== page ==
The ‘Make-up’ of your Internal Recruiters

When considering the business partnering route through up-skilling, have you asked yourself whether your team is comprised of the right breed of Recruiter? More often than not, Internal Recruiters will have an agency past where they have been evaluated on hitting KPIs and filling roles quickly; they need to understand that being a Recruiter goes above and beyond recruiting! Do they have the soft-skills to build long term relationships, gain trust and influence? From an agency perspective, it’s the difference between an Account Manager and a Recruiter. And much like the Account Manager role, Recruiters need to own their relationships with Hiring Managers to stay abreast of future hiring plans and be considered an indispensible resource. What’s more, without generous commission structures and bonuses, your Recruiters need to be genuinely passionate about your brand in order to drive results.

A common misconception of agency Recruiters is that going in-house is easier. It’s not (see our blog on making the move from agency to in-house recruitment). When working internally, you cannot walk away from tough roles, so having a ‘solutions not problems’ attitude is essential. Furthermore, it’s crucial for your ex-agency Recruiters to hold onto the traits and skills inherent from their agency days. Picking up the phone is so important – don’t let your Recruiters hide behind email!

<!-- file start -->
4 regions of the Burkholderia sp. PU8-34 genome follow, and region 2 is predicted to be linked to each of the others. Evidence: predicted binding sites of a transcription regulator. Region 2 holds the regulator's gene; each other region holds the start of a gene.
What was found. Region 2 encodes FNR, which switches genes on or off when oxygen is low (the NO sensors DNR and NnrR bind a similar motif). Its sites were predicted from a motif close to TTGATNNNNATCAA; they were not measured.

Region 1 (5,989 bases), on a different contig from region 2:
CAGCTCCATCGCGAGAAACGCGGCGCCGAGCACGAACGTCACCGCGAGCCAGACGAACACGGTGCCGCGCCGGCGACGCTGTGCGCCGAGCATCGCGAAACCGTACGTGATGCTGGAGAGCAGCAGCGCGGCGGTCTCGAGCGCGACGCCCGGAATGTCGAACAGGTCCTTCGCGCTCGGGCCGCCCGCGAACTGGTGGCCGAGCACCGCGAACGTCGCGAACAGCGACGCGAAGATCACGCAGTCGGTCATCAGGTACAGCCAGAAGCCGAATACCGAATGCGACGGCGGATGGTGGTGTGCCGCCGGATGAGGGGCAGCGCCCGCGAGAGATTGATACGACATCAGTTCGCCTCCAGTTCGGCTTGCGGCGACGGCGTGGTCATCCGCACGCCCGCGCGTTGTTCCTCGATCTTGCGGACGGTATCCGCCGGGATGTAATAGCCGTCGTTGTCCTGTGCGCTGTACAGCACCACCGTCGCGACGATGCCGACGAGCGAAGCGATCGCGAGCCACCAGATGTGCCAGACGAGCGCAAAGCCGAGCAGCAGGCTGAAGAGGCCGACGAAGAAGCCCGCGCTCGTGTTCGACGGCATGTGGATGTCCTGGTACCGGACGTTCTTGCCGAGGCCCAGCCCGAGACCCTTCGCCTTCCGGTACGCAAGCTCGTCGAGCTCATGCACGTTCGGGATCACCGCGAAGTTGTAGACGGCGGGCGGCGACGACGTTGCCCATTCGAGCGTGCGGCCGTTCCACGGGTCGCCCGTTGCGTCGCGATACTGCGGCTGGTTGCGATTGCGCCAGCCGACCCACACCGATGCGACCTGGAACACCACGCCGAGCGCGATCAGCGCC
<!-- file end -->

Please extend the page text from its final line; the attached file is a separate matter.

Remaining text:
It’s about Credibility

One of the core bugbears of Internal Resourcers is that they feel like they continually have to justify their existence and value. However, sometimes it’s just a case of proving yourself. Start small and pick your battles. Occasionally using an agency for obtaining niche skills is going to be the answer and that’s not a bad thing. But the issue really lies if your Hiring Managers are going direct to the agencies, not consulting Resourcing and subsequently going out of process.

Often a lack of credibility can simply be a reflection of a break down in communication. Much like all business silos, HR has its own language and this can be disengaging and frustrating for those not in the know. Some businesses report success with bringing on-board ‘non HR’ HR Directors to help filter down plain business dialogue and communicate the language of the Board.

Getting Exposure Internally